I don’t swear — much. But I did today. Not out loud, though. For the fourth time this week, I was forced to come up with a new password. I tried the family friendly PleaseNoNotAnotherPassword first, but it was too long and didn’t contain the required symbol and number. So out of sheer frustration, I typed in #1 and the swearword that had just popped into my head. I’m not sorry, either. It made me feel better and it will be easy to remember.
Of course, I also needed a username. I’ve never understood why the username on every account isn’t … well … the user’s name. Sometimes it is, but sometimes it’s an account number or a phone number. And sometimes it’s your birthdate, your weight multiplied by your height or the last lottery quick pick you bought.
Today it was an email address. Unfortunately, I have three of those because the spammers keep finding me. That has further complicated my online existence. I recently spent several days doing battle with an account that somehow had two of my email addresses and therefore two usernames. I don’t know how that happened, but most likely username had made a user error.
Nothing strikes fear into the heart of a technophobe like me more than those four little words: “wrong password or username. So, which is it? The password or the username? I’m so impressed when a tech person on a TV show breaks into someone’s account by guessing their username and password. I can’t even guess my own.
I don’t know how many usernames everyone has, but I read that the average American has 100 passwords. For once, I’m above average. As of this writing, I have 109. And lately it seems like I’m asked to create another one every day, because a password a day keeps the hackers away. But I’m running out of ideas. I may have to start swearing more.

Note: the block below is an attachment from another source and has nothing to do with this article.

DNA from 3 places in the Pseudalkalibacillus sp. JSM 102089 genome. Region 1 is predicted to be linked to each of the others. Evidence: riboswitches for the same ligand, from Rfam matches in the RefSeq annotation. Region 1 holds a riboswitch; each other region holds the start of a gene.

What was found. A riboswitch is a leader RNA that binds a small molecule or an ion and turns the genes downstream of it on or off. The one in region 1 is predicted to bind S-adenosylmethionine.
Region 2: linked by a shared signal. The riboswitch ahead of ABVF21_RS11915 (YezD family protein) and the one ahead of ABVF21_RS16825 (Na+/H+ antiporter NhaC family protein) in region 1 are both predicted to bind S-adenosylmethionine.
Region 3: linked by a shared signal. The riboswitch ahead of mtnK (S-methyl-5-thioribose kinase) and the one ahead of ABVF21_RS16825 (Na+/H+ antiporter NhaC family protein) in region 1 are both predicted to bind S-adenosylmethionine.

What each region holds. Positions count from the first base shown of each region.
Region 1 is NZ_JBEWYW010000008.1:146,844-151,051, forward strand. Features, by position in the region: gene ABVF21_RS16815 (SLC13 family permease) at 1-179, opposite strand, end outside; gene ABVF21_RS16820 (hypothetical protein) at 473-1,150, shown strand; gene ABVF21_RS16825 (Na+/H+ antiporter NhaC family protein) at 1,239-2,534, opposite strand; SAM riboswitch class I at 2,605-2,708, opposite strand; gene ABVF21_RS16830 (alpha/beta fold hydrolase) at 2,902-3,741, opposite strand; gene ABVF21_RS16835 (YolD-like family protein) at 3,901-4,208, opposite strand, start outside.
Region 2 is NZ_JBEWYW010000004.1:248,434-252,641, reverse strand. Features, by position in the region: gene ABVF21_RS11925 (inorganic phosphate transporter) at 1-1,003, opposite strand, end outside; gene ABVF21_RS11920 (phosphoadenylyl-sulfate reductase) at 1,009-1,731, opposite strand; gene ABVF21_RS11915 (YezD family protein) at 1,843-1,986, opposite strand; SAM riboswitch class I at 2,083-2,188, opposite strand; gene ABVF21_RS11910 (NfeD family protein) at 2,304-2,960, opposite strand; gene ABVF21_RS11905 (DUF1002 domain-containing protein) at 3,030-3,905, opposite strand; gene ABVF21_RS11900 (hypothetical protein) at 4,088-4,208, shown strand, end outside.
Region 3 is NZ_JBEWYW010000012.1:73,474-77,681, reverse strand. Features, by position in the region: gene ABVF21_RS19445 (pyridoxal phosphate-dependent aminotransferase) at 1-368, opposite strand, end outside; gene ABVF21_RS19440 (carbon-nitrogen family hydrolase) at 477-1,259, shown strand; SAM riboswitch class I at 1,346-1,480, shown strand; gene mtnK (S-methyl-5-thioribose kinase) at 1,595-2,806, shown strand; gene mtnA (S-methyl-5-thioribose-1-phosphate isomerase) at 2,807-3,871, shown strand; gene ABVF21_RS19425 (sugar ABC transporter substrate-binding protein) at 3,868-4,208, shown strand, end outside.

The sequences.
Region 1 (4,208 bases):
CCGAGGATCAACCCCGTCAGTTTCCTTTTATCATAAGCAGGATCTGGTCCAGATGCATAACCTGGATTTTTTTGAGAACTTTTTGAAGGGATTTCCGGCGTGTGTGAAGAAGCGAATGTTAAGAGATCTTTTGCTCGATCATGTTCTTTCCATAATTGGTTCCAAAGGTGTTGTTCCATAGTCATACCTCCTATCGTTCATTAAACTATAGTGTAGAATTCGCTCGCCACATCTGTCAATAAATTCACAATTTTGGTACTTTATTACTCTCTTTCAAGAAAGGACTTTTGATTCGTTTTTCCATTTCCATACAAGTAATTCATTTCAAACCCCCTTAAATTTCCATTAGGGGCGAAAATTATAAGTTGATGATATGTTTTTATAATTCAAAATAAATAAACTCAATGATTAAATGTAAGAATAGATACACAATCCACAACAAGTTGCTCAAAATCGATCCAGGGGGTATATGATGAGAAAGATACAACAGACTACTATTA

I must not be the only one struggling with this issue. According to Wikipedia, “password” and “password1” were among the 20 most commonly breached passwords in 2020. Those were clearly created by desperate people who were fresh out of ideas. There were no cusswords on the list, so I think I’m safe with my newest one.
Despite also making the list of most breached passwords, “123456” is still used by 23 million account holders. If that’s your password, go change it right now. I’ll wait.
None of this would be necessary if it weren’t for hackers and identity thieves. I have a little daydream where they all suddenly need passwords and usernames to start their cars, turn on their televisions, open their refrigerators and use their bathrooms.
A friend told me he uses a password manager to make his online life easier and protect himself from the bad guys. At first, I thought that sounded like a great idea. I pictured an efficient, handsome young man who would sit quietly in my office until I asked him to create a new password or remember an old one. Maybe he could also do some cooking and light housekeeping.
But no. My friend said a password manager is a computer program that generates, stores and remembers passwords for you. If I used one of those, I’d only have to come up with one username and one password. That would be grand — until I forgot them. I think I’ll hold out for a time when an eye scan or even a thumbprint is all I need to access all my accounts. Then all I’ll have to remember is which thumb I used.
Dorothy Rosby is the author of several humor books, including “I Used to Think I Was Not That Bad and Then I Got to Know Me Better.” Contact [email protected]